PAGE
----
Luxury group Kering trims Puma stake with 500 million euro bond

FILE PHOTO: A buyer visits a retailer of Puma sportswear firm at Tbilisi Mall in Tbilisi, Georgia, April 22, 2016. REUTERS/David Mdzinarishvili/File Photograph

(This September 25 story has been refilled to appropriate identify of membership to Manchester Metropolis, not Manchester United, in paragraph 5)

PARIS (Reuters) – French luxurious group Kering (PRTP.PA) moved to cut back its remaining stake in Puma (PUMG.DE) on Wednesday by issuing bonds that may be exchanged for shares within the German sportswear model.

Kering, which owns style manufacturers like Gucci, Saint Laurent and Balenciaga, nonetheless has a 15.7% stake after spinning off 70% of Puma to its shareholders final yr.

These traders embody Artemis, the holding firm for the Pinault household that based and controls Kering, and which is now Puma’s main investor with a stake of just below 29%.

Lately Kering has more and more centered on its high-margin luxurious companies, however even inside this portfolio it has disposed of smaller manufacturers like Christopher Kane.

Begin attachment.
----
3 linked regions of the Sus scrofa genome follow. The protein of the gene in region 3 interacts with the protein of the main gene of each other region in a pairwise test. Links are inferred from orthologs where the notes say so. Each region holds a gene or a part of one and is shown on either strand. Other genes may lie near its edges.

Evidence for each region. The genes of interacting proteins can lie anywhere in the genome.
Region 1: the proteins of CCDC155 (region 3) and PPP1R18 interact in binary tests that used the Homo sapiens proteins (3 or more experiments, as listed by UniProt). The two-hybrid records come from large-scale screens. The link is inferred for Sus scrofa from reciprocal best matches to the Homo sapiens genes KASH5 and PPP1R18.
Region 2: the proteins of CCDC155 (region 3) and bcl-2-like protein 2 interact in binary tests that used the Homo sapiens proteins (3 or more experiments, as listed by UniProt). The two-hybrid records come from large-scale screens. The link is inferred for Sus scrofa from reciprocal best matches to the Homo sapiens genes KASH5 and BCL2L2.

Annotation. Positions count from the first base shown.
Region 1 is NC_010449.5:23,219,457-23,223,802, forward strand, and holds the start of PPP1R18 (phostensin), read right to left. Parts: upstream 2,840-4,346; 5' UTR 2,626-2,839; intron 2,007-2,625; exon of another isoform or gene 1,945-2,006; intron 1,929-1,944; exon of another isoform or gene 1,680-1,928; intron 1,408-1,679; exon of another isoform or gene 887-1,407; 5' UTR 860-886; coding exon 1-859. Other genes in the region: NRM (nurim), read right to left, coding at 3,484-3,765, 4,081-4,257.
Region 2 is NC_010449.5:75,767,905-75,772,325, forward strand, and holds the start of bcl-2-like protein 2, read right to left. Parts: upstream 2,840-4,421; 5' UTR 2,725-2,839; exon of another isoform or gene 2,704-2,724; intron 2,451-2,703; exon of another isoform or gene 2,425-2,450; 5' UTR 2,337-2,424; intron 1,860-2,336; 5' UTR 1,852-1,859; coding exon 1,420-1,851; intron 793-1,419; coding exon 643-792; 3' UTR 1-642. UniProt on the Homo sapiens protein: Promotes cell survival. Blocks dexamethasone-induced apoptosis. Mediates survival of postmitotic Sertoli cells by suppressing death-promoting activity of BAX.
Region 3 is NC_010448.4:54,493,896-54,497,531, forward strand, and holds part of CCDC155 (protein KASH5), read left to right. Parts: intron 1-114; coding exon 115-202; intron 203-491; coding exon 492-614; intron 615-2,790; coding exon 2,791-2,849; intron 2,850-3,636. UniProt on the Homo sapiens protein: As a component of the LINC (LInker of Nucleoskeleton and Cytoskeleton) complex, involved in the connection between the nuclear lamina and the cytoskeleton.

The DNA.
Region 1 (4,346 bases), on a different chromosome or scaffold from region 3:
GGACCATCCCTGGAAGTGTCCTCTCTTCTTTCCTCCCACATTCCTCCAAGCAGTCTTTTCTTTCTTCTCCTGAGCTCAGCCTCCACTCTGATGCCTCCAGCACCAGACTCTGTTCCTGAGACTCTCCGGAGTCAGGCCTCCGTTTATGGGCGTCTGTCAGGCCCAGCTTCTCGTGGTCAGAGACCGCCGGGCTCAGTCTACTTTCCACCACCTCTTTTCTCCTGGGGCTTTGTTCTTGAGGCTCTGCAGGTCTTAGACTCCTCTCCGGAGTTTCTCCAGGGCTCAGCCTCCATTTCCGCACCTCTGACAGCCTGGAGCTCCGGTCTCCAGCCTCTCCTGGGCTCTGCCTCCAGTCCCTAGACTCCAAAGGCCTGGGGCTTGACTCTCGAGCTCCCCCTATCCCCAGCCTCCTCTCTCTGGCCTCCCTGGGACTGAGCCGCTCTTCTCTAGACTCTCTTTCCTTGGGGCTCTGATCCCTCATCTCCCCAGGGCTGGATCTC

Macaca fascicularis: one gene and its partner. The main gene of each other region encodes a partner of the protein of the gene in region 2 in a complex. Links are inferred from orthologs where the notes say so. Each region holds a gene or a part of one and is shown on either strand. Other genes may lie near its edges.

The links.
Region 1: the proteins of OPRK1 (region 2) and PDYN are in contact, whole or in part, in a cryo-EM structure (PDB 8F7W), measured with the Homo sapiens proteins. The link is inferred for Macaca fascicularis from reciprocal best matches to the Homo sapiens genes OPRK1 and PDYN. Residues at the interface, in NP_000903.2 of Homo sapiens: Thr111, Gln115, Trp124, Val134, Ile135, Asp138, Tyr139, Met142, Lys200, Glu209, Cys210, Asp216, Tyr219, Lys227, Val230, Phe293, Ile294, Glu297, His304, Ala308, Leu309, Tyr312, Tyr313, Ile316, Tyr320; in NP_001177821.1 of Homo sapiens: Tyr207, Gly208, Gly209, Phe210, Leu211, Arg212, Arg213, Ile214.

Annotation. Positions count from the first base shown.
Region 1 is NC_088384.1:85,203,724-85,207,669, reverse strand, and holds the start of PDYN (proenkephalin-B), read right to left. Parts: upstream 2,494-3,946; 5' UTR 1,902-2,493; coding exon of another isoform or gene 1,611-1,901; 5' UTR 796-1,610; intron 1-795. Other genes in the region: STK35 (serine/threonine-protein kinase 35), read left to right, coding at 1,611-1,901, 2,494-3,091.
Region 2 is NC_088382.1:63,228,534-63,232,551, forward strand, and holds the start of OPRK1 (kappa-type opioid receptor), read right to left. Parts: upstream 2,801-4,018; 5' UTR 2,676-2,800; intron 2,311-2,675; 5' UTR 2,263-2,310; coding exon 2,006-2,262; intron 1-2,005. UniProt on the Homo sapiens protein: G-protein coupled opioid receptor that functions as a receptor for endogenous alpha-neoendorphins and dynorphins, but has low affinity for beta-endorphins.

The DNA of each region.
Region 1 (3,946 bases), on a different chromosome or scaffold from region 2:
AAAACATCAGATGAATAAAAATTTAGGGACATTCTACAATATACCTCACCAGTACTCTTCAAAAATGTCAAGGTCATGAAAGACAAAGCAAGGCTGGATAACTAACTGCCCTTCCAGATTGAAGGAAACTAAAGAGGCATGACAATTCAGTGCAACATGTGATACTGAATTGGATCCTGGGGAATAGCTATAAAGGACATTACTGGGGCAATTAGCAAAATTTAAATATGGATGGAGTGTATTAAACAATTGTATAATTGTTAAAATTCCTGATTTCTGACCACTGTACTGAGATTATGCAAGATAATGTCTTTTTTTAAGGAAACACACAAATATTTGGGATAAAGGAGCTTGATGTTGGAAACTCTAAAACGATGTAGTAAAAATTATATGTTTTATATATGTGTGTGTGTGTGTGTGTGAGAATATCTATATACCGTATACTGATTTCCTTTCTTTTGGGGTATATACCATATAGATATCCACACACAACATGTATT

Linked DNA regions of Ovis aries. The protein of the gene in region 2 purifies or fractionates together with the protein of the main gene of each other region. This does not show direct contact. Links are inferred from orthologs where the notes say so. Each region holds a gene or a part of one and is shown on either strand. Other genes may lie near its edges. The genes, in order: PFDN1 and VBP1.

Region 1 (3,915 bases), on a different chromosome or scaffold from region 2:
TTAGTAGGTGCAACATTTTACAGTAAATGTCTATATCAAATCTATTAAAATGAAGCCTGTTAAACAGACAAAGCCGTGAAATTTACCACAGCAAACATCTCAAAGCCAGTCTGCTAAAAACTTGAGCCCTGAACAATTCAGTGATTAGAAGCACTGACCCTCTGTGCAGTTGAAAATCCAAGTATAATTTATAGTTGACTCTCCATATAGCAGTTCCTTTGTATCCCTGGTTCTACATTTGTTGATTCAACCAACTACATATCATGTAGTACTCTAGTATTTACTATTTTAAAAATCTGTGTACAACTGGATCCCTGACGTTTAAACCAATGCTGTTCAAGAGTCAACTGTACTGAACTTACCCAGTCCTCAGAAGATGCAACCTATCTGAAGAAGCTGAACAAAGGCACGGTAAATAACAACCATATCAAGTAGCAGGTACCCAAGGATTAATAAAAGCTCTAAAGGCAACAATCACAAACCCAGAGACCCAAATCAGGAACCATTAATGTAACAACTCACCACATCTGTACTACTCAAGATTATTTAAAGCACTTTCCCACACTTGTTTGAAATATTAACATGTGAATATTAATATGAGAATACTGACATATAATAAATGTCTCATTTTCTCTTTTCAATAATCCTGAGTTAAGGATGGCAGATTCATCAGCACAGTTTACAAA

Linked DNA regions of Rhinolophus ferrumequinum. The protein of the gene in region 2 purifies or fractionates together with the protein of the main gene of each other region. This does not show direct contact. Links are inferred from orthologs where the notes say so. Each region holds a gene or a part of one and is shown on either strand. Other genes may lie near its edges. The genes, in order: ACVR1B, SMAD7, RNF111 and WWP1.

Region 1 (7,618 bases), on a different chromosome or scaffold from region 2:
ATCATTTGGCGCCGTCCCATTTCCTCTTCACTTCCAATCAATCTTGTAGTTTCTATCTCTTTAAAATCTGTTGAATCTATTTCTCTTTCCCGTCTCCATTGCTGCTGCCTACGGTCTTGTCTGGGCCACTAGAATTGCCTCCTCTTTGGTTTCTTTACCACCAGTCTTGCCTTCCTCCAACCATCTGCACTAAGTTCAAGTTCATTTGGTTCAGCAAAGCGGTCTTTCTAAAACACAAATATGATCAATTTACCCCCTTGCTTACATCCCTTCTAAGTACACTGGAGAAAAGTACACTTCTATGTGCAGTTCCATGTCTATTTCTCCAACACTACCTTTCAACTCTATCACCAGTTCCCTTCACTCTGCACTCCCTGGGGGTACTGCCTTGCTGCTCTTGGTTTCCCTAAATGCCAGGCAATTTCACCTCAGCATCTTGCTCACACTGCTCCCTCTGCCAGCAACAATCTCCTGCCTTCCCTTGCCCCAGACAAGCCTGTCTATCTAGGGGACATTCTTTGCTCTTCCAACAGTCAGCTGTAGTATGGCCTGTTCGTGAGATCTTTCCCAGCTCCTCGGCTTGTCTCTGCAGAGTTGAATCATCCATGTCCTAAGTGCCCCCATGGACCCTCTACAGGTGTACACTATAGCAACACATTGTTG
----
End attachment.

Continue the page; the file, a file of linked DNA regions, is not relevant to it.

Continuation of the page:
Kering’s 500 million euro ($550 million) bond difficulty, which is due in 2022, will probably be equal to three.5% to three.7% of the share capital of Puma, which has been performing strongly, thanks partly to sports activities partnerships together with with English soccer membership Manchester Metropolis, and superstar advertising and marketing offers..

Puma raised its gross sales and revenue forecasts in July, and its shares have been on a roll, reaching file highs in early September. Puma shares had been down 2.6% on Wednesday in early buying and selling, whereas Kering’s fell 0.7%.

Kering mentioned in its assertion that the preliminary trade value set for the bonds would characterize an trade premium of 30%-35% over a reference share value for Puma.

Executives on the French luxurious group had mentioned in July that Kering was “alternate options” for its Puma stake given how the shares had rallied, however added that the corporate didn’t intend to get rid of all of it.

Paris Newsroom; Modifying by Louise Heavens and Alexander Smith

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